Photo: Eggleston Plaza in Richmond, a smaller 4% bond urban infill project. Source: VCDC.
The FWD #B10 • 1,220 Words
Editor’s Note: This post draws heavily on HousingForward Virginia’s HB854 Statewide Housing Study from 2022. click here to see the full report.
Bond financing is an important part of funding affordable housing in Virginia.
But it is also one of the least understood. In this edition of Back to Basics, we’ll start to give you a brief primer on the ways Virginia uses bonds to help create new affordable rental and homeownership opportunities. There’s more to it than you might think!
What exactly is a bond?
A bond is basically a loan. The issuer offers the bond to investors (the “lenders”) who are promised a fixed rate of interest for a fixed period of time. The issuer then uses these funds for a specific purpose and repays the investors interest and principal afterward.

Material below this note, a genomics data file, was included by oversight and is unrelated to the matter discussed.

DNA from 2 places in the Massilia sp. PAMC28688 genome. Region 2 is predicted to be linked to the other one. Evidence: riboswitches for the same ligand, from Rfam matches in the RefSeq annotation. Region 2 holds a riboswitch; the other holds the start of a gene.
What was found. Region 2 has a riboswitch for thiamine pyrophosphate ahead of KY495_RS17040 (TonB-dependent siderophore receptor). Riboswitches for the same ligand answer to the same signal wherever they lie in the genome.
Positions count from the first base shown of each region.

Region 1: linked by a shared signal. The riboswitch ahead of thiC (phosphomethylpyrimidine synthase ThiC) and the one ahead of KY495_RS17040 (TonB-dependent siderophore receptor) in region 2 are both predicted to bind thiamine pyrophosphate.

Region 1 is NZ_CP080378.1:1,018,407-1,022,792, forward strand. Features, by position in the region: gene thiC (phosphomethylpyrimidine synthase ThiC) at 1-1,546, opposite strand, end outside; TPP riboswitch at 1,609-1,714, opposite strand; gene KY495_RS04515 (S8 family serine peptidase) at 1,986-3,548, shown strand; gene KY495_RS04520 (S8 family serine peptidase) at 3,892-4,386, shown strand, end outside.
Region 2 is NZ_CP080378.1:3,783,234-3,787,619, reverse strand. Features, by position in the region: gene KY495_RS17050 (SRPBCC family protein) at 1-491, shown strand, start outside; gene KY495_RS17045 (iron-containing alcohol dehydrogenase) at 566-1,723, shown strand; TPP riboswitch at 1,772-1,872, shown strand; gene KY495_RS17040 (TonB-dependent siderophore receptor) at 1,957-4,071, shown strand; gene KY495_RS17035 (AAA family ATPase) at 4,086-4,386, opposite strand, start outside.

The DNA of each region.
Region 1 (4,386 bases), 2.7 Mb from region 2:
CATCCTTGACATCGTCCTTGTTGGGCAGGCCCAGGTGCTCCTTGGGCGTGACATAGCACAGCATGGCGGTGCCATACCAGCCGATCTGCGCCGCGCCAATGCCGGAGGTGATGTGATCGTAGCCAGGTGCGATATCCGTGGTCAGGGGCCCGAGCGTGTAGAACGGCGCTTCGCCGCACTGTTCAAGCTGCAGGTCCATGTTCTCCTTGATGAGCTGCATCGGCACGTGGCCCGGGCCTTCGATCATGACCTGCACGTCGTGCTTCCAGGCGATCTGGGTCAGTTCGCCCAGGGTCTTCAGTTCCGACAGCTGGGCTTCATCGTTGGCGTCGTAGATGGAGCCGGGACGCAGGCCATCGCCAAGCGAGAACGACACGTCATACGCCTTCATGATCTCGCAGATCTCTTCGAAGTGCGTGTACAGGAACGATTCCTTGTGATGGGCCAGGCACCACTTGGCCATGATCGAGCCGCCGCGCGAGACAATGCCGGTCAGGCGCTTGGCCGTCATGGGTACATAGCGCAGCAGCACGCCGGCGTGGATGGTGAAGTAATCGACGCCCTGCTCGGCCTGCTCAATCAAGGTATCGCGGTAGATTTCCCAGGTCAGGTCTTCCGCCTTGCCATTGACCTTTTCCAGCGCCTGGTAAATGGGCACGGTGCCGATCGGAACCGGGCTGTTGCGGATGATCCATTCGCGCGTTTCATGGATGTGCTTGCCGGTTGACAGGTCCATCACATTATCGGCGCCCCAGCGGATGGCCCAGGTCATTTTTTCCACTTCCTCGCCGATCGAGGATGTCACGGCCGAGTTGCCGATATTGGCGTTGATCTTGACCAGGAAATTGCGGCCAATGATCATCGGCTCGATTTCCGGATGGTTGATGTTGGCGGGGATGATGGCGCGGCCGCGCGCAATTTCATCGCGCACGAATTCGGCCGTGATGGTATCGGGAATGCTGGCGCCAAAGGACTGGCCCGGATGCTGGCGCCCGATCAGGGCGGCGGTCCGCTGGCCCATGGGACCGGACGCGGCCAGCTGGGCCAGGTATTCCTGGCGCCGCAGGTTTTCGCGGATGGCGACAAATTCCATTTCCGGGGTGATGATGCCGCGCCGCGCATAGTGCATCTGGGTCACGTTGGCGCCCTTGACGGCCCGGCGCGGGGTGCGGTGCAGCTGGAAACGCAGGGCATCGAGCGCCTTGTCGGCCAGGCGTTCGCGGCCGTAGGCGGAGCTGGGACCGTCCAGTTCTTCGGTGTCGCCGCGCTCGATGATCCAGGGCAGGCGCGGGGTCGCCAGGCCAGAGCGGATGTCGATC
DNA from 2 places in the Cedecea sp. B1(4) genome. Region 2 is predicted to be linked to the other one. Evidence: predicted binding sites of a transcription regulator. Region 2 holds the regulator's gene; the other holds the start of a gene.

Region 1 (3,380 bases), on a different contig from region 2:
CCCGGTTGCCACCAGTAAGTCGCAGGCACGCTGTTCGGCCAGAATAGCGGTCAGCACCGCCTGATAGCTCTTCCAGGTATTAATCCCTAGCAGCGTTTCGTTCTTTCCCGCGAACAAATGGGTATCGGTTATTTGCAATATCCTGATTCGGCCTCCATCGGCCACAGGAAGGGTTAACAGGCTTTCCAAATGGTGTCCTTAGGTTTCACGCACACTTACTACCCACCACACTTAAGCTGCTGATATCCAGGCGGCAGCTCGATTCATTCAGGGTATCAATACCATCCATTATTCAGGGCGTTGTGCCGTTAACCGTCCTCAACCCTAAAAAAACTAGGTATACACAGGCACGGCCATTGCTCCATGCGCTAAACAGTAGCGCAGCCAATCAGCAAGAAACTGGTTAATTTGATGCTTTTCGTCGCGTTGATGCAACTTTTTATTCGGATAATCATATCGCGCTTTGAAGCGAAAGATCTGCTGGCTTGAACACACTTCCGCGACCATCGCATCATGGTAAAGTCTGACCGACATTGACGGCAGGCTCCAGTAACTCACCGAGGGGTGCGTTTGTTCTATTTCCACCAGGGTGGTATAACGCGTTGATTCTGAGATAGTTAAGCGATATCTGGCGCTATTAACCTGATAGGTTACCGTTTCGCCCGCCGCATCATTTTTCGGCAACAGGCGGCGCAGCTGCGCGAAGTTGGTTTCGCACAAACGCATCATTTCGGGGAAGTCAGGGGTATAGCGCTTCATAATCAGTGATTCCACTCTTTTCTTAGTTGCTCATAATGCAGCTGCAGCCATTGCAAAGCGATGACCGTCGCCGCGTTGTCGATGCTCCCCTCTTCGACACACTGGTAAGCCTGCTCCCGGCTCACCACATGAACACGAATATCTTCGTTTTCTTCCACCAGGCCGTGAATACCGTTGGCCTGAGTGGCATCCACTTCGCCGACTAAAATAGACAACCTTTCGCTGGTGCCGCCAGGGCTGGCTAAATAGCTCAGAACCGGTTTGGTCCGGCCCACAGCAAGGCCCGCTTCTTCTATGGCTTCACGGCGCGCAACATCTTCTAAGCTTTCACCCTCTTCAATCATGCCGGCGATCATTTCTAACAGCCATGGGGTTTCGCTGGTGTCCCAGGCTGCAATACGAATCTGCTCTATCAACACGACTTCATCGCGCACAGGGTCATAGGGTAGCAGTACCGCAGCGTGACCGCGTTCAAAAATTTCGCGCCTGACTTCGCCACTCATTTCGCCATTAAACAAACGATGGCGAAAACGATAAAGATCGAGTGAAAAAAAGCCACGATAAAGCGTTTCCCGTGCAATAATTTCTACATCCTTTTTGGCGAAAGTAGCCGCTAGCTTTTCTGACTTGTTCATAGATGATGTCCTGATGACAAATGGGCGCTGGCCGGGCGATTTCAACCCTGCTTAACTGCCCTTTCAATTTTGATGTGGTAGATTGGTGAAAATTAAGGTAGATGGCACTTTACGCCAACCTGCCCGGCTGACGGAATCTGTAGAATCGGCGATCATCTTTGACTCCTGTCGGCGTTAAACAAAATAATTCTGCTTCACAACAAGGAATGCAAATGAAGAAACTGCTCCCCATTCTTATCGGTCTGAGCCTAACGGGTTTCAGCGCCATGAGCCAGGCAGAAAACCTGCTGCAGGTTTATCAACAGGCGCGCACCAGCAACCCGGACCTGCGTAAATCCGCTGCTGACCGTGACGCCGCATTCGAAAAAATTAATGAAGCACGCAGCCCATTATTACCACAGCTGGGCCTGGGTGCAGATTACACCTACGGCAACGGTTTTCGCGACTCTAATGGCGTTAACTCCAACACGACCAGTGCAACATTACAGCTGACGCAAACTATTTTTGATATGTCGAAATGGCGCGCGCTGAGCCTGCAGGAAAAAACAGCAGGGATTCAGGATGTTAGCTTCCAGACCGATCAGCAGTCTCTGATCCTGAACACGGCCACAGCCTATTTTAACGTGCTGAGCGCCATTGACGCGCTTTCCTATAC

The credit worthiness of the issuer, the use of the funds, reserves, and the source of repayment all factor into the “rating” of the bond. Bonds with higher ratings benefit from lower interest cost. For example, US Treasury Bonds carry the highest ratings and therefore the lowest interest cost.
Bonds may be issued by:
- Local, state and the federal government,
- Other public authorities (e.g. Virginia Housing or a local housing authority), and
- Private corporations.
Bonds can be used for almost anything, but you’ll most often see them used to fund large public goods like new parks, schools, infrastructure, or utility projects. For purposes of affordable housing, we’re usually talking about bonds issued by governments and other public authorities.
Broadly, there are three types of bonds used for housing: private activity bonds (PABs), taxable bonds, and general obligation (GO) bonds. With some exceptions, PABs and GO bonds are tax exempt, meaning the bond purchaser is exempt from paying income tax on the interest earned. Historically, this has meant that properties financed by tax-exempt bonds carry a lower interest. However, in the last decade, the gap between taxable and tax-exempt bonds has narrowed.
Private activity bonds
Private activity bonds (PABs) are issued by state and local authorities. As the name implies, they are used to finance “private” (not public, e.g. roads and bridges) activities. Housing is the largest user of these bonds, but they can also be used for various “economic development” activities, such as industrial parks. These bonds are tax exempt.